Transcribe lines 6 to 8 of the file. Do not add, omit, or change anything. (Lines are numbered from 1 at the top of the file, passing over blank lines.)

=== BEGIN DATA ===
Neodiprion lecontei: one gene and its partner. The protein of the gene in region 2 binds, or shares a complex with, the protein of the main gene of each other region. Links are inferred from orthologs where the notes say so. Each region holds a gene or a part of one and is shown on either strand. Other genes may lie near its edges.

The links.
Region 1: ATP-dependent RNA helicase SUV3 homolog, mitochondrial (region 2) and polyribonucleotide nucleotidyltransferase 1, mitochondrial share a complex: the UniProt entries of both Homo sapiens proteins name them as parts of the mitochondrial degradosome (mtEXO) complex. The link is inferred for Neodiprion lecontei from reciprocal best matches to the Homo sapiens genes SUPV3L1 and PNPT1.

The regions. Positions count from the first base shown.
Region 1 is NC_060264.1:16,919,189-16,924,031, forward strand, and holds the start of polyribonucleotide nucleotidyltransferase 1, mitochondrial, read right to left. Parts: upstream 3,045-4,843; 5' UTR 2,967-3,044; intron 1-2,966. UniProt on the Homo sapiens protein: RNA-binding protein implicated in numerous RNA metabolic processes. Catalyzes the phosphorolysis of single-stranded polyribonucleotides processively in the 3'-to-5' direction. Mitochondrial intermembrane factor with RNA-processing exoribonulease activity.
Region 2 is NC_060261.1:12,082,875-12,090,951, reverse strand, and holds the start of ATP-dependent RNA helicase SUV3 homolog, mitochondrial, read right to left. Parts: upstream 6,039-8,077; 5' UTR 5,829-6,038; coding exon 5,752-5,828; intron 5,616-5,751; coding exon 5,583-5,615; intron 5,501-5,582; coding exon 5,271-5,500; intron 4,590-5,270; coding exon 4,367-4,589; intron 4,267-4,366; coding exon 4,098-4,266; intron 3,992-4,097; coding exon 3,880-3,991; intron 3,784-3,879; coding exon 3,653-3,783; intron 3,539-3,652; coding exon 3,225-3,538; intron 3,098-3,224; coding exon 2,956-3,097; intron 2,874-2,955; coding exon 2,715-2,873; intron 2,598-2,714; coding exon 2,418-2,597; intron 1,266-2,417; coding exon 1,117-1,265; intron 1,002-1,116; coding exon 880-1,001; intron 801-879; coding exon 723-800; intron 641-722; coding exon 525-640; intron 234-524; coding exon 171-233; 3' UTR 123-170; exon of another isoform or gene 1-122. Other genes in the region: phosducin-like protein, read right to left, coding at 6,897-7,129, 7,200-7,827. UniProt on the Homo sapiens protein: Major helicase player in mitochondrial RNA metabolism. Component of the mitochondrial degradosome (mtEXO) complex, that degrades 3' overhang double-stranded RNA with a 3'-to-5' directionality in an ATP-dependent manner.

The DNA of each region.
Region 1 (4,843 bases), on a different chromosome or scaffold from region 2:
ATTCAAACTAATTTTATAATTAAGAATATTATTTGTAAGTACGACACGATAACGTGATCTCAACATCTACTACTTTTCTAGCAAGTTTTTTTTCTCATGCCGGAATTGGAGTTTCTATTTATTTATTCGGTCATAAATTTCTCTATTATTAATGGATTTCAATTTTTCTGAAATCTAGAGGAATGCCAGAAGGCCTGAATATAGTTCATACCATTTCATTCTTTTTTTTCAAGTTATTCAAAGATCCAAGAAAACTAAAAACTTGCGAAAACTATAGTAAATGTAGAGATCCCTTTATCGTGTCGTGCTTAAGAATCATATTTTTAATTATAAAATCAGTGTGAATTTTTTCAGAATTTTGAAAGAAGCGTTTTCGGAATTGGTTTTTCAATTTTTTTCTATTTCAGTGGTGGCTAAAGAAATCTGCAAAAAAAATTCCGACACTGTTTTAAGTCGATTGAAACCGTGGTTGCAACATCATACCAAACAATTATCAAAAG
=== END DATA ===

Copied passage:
Region 2 is NC_060261.1:12,082,875-12,090,951, reverse strand, and holds the start of ATP-dependent RNA helicase SUV3 homolog, mitochondrial, read right to left. Parts: upstream 6,039-8,077; 5' UTR 5,829-6,038; coding exon 5,752-5,828; intron 5,616-5,751; coding exon 5,583-5,615; intron 5,501-5,582; coding exon 5,271-5,500; intron 4,590-5,270; coding exon 4,367-4,589; intron 4,267-4,366; coding exon 4,098-4,266; intron 3,992-4,097; coding exon 3,880-3,991; intron 3,784-3,879; coding exon 3,653-3,783; intron 3,539-3,652; coding exon 3,225-3,538; intron 3,098-3,224; coding exon 2,956-3,097; intron 2,874-2,955; coding exon 2,715-2,873; intron 2,598-2,714; coding exon 2,418-2,597; intron 1,266-2,417; coding exon 1,117-1,265; intron 1,002-1,116; coding exon 880-1,001; intron 801-879; coding exon 723-800; intron 641-722; coding exon 525-640; intron 234-524; coding exon 171-233; 3' UTR 123-170; exon of another isoform or gene 1-122. Other genes in the region: phosducin-like protein, read right to left, coding at 6,897-7,129, 7,200-7,827. UniProt on the Homo sapiens protein: Major helicase player in mitochondrial RNA metabolism. Component of the mitochondrial degradosome (mtEXO) complex, that degrades 3' overhang double-stranded RNA with a 3'-to-5' directionality in an ATP-dependent manner.

The DNA of each region.
Region 1 (4,843 bases), on a different chromosome or scaffold from region 2: